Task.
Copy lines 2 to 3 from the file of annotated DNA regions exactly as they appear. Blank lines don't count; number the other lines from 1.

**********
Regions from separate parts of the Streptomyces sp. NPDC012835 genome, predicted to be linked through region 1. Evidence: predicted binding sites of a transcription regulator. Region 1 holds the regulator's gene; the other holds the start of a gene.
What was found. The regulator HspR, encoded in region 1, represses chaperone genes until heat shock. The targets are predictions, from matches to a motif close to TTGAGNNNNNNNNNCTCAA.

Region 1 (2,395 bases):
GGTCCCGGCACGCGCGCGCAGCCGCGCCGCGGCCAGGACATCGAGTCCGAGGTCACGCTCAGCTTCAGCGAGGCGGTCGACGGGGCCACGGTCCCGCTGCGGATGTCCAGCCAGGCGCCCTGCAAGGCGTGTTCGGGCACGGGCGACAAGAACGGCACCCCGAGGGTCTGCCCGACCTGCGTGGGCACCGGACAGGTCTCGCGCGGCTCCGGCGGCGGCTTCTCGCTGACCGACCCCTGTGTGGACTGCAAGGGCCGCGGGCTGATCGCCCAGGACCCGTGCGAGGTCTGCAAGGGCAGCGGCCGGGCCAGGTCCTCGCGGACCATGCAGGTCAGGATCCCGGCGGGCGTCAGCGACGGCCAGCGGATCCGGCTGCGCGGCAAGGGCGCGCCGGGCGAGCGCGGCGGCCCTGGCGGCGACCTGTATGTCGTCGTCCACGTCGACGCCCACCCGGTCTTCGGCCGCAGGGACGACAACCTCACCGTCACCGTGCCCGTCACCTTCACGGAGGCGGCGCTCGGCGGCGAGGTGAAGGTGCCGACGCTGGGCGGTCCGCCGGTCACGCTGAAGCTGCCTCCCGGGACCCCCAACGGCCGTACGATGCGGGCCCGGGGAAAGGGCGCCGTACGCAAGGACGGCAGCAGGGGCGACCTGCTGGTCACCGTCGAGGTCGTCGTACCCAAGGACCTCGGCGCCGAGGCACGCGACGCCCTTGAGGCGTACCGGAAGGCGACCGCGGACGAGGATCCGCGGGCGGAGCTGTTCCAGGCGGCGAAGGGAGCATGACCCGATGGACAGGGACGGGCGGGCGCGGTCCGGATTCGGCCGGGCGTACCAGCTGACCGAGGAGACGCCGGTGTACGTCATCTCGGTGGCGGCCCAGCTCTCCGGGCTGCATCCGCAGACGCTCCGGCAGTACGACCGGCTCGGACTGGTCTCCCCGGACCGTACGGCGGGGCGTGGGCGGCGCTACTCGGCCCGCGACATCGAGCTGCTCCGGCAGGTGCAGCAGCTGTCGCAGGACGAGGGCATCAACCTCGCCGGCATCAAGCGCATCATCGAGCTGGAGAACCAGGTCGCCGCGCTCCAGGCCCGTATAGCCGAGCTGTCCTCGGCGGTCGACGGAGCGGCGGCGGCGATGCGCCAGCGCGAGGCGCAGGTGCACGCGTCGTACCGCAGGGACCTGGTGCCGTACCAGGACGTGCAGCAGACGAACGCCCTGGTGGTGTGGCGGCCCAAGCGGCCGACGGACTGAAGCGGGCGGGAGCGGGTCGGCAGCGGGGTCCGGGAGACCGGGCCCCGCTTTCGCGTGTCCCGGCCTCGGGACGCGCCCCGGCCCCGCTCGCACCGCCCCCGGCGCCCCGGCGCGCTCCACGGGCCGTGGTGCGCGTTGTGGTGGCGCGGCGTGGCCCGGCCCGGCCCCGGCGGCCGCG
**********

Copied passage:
What was found. The regulator HspR, encoded in region 1, represses chaperone genes until heat shock. The targets are predictions, from matches to a motif close to TTGAGNNNNNNNNNCTCAA.

Region 1 (2,395 bases):